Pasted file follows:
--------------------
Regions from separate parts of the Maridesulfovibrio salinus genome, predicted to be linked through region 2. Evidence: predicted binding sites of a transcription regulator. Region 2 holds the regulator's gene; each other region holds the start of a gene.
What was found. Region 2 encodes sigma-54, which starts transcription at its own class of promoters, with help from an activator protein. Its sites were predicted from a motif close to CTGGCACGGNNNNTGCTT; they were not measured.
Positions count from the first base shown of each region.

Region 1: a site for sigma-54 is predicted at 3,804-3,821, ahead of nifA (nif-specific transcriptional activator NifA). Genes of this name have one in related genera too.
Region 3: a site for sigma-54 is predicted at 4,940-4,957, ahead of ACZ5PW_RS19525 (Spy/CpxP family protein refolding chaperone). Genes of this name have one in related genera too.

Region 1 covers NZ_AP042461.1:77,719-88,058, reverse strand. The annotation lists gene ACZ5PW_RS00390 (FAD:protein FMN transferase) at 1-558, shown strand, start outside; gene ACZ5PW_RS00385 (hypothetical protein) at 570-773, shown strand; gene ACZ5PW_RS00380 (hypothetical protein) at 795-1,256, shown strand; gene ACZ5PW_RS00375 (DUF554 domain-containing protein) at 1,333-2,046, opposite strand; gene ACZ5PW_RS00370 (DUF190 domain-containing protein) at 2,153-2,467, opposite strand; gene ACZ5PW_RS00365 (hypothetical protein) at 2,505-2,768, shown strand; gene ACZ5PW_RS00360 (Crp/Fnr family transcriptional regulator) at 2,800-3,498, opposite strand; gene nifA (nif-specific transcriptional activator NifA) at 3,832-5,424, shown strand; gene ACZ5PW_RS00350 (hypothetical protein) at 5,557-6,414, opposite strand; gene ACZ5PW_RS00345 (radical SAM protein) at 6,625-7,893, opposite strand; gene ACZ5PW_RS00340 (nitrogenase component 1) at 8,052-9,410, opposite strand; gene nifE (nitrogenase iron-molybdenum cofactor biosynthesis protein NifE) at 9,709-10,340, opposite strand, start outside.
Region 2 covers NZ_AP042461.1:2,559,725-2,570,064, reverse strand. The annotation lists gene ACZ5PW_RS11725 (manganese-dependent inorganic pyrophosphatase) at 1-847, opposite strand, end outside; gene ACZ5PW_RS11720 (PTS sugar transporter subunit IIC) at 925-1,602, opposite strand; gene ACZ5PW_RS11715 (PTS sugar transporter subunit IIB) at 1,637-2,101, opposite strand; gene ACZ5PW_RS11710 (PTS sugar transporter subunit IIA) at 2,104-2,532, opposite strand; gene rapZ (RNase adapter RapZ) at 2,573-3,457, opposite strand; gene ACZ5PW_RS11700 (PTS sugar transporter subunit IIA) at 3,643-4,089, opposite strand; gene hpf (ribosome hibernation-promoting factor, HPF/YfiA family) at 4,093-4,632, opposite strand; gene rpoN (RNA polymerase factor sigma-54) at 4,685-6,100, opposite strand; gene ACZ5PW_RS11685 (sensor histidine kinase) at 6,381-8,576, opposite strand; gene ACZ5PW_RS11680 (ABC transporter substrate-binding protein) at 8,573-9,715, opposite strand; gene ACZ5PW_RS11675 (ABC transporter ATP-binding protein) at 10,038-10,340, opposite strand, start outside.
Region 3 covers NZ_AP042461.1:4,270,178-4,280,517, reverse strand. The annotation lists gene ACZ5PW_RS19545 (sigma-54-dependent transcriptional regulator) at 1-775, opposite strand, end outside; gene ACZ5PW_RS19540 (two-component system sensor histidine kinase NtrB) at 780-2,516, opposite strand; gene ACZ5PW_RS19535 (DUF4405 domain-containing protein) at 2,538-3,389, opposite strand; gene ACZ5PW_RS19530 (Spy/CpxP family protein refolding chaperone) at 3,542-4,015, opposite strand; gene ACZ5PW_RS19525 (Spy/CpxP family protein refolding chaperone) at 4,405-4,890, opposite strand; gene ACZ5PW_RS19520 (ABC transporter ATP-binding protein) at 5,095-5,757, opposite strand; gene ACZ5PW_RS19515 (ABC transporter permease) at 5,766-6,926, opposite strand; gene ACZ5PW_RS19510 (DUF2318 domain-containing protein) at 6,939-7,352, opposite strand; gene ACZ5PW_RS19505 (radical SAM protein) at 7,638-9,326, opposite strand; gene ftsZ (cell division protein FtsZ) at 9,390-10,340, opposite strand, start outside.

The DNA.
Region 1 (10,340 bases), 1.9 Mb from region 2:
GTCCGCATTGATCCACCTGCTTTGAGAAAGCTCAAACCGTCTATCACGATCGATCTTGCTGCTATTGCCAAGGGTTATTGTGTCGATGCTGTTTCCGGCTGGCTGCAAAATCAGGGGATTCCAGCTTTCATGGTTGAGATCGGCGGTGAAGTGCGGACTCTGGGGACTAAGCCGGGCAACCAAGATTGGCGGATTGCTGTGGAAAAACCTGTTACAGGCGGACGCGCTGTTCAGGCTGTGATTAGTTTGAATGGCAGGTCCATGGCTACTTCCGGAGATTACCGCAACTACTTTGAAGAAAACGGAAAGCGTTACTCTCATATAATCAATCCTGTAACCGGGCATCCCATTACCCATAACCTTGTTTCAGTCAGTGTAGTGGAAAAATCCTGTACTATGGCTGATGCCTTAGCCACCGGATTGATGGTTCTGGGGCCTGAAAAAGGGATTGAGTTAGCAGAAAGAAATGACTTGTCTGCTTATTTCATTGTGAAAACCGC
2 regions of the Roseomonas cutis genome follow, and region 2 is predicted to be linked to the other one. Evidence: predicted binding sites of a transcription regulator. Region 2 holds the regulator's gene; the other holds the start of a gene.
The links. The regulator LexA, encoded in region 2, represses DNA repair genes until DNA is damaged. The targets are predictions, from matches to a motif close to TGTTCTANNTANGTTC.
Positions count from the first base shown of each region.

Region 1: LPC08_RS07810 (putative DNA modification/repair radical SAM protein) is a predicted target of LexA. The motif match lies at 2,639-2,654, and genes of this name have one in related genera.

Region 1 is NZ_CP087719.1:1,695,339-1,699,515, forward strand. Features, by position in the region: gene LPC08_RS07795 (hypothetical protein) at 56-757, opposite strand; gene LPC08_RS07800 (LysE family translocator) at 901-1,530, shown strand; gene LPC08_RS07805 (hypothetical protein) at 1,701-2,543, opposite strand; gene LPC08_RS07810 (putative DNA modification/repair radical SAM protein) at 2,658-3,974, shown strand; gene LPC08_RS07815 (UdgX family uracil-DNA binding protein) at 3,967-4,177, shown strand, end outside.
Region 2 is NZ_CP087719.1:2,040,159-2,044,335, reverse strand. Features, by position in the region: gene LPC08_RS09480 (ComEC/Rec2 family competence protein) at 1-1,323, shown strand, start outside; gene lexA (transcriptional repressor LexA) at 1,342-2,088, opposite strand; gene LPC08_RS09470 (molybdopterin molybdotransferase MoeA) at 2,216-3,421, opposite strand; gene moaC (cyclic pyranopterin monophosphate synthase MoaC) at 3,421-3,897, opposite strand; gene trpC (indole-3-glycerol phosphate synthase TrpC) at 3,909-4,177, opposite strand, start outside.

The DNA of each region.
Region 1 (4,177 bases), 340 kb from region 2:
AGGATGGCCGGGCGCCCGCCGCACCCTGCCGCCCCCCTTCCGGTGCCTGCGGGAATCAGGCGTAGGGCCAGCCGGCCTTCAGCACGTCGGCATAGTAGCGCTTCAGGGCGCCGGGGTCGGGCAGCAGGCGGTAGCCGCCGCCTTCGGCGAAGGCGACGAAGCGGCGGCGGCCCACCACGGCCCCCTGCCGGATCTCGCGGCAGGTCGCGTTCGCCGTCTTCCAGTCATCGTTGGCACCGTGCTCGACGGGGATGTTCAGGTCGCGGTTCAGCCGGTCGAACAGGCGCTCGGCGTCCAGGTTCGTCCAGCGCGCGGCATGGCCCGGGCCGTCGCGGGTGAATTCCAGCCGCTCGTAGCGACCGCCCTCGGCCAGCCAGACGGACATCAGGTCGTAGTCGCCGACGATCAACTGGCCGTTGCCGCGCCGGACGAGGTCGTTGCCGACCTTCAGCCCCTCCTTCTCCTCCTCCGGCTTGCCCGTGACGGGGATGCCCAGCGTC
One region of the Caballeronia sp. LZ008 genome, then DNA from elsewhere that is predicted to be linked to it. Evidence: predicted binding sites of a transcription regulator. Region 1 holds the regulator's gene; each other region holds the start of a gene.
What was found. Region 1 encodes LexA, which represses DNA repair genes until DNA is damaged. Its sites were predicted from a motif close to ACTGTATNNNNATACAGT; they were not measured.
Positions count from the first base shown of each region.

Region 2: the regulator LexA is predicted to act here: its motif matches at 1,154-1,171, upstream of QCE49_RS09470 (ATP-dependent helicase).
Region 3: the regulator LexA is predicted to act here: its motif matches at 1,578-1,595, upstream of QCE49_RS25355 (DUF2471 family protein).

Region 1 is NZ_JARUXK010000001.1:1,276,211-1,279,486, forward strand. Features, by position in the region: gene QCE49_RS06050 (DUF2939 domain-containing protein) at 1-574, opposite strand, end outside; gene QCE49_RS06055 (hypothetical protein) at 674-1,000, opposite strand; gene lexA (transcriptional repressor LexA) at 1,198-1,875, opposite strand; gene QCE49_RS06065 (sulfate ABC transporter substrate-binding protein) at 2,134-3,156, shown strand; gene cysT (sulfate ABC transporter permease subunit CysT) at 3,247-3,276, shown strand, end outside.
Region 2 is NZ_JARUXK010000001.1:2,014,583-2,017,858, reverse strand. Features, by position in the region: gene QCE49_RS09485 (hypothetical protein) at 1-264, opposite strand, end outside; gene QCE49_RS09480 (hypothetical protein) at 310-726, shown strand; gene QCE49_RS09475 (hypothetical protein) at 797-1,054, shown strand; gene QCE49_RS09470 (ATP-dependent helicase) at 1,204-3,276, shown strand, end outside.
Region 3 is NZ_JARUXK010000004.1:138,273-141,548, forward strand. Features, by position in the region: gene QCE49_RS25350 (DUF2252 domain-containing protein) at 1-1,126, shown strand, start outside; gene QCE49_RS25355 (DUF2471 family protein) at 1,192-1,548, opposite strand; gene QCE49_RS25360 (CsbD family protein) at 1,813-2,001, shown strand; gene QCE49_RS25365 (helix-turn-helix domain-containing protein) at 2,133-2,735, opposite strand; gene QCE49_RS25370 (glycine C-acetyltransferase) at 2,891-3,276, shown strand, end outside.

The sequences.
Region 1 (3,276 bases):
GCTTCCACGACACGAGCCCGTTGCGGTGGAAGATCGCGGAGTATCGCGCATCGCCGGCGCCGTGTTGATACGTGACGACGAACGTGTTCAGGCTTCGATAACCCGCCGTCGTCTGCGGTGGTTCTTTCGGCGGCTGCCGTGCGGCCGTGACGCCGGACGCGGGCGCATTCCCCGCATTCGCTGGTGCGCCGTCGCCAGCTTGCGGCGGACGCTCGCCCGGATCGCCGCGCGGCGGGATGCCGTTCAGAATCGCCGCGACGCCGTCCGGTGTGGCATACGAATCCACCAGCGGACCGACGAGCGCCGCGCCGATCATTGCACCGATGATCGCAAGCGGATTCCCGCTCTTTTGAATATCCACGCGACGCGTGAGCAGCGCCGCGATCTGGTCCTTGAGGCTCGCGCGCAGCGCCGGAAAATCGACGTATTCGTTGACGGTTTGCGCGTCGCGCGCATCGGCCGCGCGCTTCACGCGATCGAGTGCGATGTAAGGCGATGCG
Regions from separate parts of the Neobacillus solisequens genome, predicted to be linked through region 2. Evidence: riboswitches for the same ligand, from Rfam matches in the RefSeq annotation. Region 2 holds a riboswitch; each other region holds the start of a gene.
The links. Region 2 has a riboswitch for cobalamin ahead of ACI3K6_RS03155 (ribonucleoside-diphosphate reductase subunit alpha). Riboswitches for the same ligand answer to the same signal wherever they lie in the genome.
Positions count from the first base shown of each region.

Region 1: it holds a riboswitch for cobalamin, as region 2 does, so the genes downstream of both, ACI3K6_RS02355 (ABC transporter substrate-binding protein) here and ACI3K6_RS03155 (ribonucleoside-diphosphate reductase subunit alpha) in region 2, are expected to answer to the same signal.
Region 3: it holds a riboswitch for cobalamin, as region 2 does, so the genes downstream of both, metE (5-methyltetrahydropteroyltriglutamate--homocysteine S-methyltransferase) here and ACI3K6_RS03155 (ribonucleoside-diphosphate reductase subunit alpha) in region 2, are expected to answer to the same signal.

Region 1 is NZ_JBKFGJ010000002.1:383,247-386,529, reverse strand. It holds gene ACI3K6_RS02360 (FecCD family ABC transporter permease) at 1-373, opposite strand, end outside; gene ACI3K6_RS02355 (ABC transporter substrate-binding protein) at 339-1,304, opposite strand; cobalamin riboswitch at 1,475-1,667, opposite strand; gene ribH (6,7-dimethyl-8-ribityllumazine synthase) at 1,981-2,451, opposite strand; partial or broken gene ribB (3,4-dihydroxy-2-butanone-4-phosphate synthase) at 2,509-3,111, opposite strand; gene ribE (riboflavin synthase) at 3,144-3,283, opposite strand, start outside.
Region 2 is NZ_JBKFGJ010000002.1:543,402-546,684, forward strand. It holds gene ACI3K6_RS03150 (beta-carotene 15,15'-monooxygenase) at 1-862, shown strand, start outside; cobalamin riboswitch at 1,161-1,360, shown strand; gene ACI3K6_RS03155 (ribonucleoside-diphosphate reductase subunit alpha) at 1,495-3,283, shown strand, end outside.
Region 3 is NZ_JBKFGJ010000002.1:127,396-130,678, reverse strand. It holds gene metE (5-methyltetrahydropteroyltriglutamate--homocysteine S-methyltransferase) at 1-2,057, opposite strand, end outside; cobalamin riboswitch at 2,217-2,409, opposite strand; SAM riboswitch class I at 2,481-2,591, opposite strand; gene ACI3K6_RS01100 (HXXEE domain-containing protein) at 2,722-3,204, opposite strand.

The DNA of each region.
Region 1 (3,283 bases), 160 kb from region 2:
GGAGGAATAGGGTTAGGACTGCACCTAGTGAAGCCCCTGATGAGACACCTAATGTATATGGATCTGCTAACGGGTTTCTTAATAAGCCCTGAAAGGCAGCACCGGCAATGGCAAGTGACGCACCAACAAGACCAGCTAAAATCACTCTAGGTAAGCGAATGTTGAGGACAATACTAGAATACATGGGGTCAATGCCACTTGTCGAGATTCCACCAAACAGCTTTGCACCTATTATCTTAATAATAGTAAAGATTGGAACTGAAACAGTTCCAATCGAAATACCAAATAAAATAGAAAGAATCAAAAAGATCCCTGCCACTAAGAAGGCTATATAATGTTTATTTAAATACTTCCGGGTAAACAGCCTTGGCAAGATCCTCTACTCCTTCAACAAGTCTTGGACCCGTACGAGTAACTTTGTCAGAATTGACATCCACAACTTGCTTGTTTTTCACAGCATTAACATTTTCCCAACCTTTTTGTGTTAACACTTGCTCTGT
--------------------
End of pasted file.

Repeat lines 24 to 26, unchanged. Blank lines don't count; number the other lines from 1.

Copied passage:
Region 2: the regulator LexA is predicted to act here: its motif matches at 1,154-1,171, upstream of QCE49_RS09470 (ATP-dependent helicase).
Region 3: the regulator LexA is predicted to act here: its motif matches at 1,578-1,595, upstream of QCE49_RS25355 (DUF2471 family protein).

Region 1 is NZ_JARUXK010000001.1:1,276,211-1,279,486, forward strand. Features, by position in the region: gene QCE49_RS06050 (DUF2939 domain-containing protein) at 1-574, opposite strand, end outside; gene QCE49_RS06055 (hypothetical protein) at 674-1,000, opposite strand; gene lexA (transcriptional repressor LexA) at 1,198-1,875, opposite strand; gene QCE49_RS06065 (sulfate ABC transporter substrate-binding protein) at 2,134-3,156, shown strand; gene cysT (sulfate ABC transporter permease subunit CysT) at 3,247-3,276, shown strand, end outside.